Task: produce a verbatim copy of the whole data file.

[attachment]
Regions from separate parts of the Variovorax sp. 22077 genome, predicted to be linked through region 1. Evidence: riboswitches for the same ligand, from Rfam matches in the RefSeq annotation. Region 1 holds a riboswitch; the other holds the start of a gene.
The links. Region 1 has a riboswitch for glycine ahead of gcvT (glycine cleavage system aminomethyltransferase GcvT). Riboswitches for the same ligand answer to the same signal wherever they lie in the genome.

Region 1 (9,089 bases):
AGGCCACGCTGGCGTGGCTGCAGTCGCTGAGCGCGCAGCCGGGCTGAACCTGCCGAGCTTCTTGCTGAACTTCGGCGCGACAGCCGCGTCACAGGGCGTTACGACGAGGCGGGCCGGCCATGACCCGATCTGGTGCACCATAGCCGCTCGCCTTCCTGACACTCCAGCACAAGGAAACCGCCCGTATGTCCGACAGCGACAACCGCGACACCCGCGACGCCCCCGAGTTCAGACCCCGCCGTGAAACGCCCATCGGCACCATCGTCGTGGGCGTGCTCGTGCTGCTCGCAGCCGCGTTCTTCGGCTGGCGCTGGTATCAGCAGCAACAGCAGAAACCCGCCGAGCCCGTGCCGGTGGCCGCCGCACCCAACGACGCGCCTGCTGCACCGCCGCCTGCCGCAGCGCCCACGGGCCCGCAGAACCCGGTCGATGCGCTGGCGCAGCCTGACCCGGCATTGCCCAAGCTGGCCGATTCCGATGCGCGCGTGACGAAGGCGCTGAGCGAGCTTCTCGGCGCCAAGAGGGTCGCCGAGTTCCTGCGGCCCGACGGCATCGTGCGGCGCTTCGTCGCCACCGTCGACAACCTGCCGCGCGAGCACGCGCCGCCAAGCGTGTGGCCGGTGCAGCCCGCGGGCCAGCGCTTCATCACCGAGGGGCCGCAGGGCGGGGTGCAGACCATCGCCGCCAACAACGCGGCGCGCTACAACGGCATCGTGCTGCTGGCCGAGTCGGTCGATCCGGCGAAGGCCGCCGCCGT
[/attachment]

Regions from separate parts of the Variovorax sp. 22077 genome, predicted to be linked through region 1. Evidence: riboswitches for the same ligand, from Rfam matches in the RefSeq annotation. Region 1 holds a riboswitch; the other holds the start of a gene.
The links. Region 1 has a riboswitch for glycine ahead of gcvT (glycine cleavage system aminomethyltransferase GcvT). Riboswitches for the same ligand answer to the same signal wherever they lie in the genome.

Region 1 (9,089 bases):
AGGCCACGCTGGCGTGGCTGCAGTCGCTGAGCGCGCAGCCGGGCTGAACCTGCCGAGCTTCTTGCTGAACTTCGGCGCGACAGCCGCGTCACAGGGCGTTACGACGAGGCGGGCCGGCCATGACCCGATCTGGTGCACCATAGCCGCTCGCCTTCCTGACACTCCAGCACAAGGAAACCGCCCGTATGTCCGACAGCGACAACCGCGACACCCGCGACGCCCCCGAGTTCAGACCCCGCCGTGAAACGCCCATCGGCACCATCGTCGTGGGCGTGCTCGTGCTGCTCGCAGCCGCGTTCTTCGGCTGGCGCTGGTATCAGCAGCAACAGCAGAAACCCGCCGAGCCCGTGCCGGTGGCCGCCGCACCCAACGACGCGCCTGCTGCACCGCCGCCTGCCGCAGCGCCCACGGGCCCGCAGAACCCGGTCGATGCGCTGGCGCAGCCTGACCCGGCATTGCCCAAGCTGGCCGATTCCGATGCGCGCGTGACGAAGGCGCTGAGCGAGCTTCTCGGCGCCAAGAGGGTCGCCGAGTTCCTGCGGCCCGACGGCATCGTGCGGCGCTTCGTCGCCACCGTCGACAACCTGCCGCGCGAGCACGCGCCGCCAAGCGTGTGGCCGGTGCAGCCCGCGGGCCAGCGCTTCATCACCGAGGGGCCGCAGGGCGGGGTGCAGACCATCGCCGCCAACAACGCGGCGCGCTACAACGGCATCGTGCTGCTGGCCGAGTCGGTCGATCCGGCGAAGGCCGCCGCCGT